The definition of consciousness is very much tied to how humans (or some scientists) perceive consciousness. I'm pretty sure my dog is conscious of itself and its surrounding. It just happens to have a less sophisticated consciousness than the one I have. Some animals might have a pretty high consciousness but they fail to communicate it to the humans.

jes 44 days ago [-]
I am an Alan Watts fan. I think he would agree with you.
jng 44 days ago [-]
I love Alan Watts too. In any case, I need to insert the necessary reference to recently passed John Conway's Free Will Theorem. I recommend every one to watch his 6-lecture long presentation on this, available on YouTube and underappreciated given the number of views, where he captivatingly describes his proof that, if we have free will, so do elementary particles. This is a purely mathematics- and physics-based proof which I understand is fully accepted by the scientific community, and while it, of course, does not provide an explanation of the underlying cause, it provides the best possible description obtained by scientific methodology so far.

I like to think that, somehow, Alan Watts and John Conway were digging the same tunnel, just starting from the two endpoints, and bound to meet at some point in the future. We just need a few more diggers of that stature (tall order, I know).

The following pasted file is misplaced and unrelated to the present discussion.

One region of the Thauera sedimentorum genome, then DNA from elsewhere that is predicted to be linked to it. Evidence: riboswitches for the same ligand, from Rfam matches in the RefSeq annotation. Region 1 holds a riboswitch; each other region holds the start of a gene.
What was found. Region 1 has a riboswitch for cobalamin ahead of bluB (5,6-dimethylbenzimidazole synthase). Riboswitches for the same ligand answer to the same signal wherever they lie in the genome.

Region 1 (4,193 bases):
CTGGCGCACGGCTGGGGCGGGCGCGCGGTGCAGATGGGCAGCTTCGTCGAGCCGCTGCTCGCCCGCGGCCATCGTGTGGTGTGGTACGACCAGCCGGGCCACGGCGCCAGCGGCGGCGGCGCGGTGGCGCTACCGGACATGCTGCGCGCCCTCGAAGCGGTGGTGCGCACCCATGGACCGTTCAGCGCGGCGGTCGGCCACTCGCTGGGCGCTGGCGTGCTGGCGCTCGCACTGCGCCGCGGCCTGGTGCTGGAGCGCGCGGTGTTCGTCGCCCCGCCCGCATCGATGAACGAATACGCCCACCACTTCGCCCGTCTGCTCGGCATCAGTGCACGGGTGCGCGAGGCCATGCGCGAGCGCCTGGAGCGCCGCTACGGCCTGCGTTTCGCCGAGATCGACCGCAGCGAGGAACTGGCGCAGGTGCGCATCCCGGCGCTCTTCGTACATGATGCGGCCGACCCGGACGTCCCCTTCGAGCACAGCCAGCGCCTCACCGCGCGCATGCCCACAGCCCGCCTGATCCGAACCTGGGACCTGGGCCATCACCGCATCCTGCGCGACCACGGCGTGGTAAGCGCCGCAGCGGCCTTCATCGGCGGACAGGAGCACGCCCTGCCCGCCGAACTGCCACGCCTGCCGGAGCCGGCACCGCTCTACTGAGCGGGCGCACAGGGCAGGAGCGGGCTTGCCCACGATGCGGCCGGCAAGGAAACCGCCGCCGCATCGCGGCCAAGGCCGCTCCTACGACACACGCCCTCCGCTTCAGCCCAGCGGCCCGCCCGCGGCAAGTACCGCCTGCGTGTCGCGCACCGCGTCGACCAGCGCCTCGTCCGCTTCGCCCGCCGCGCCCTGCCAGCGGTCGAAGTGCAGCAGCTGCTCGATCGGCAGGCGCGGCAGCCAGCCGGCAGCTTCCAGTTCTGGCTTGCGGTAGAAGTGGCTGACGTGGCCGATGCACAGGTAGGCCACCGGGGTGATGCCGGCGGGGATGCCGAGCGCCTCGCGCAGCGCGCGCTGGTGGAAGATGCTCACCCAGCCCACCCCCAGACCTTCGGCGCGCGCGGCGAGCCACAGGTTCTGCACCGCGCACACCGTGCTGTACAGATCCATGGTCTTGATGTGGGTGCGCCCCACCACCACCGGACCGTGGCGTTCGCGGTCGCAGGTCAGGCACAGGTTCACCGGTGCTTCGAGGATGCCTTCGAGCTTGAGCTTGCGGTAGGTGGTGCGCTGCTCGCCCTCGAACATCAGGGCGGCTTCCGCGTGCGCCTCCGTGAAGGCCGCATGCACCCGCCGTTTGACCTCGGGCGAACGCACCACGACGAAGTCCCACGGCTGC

jes 44 days ago [-]
Thank you for this reference. I’m a free will skeptic. Now looking forward to watching Conway’s series.

I have a paper by Anthony Cashmore that I will cite here later.

jes 44 days ago [-]
Paper from Anthony Cashmore that I mentioned previously:

https://www.ncbi.nlm.nih.gov/pmc/articles/PMC2842067/

djedr 44 days ago [-]
He would definitely dig that. Curiously, I was drawn to this thread because I was just listening to him today, talking about crystals and the nature of reality. He would go thru so many topics in such detail and clarity, it's incredible.
jes 44 days ago [-]
Same. I often notice the precision with which he used language. Such a joy to listen to.

I especially like the chill-step YouTube videos some people assemble and publish. I download them with youtube-dl and listen to them on my phone at night while drifting off to sleep.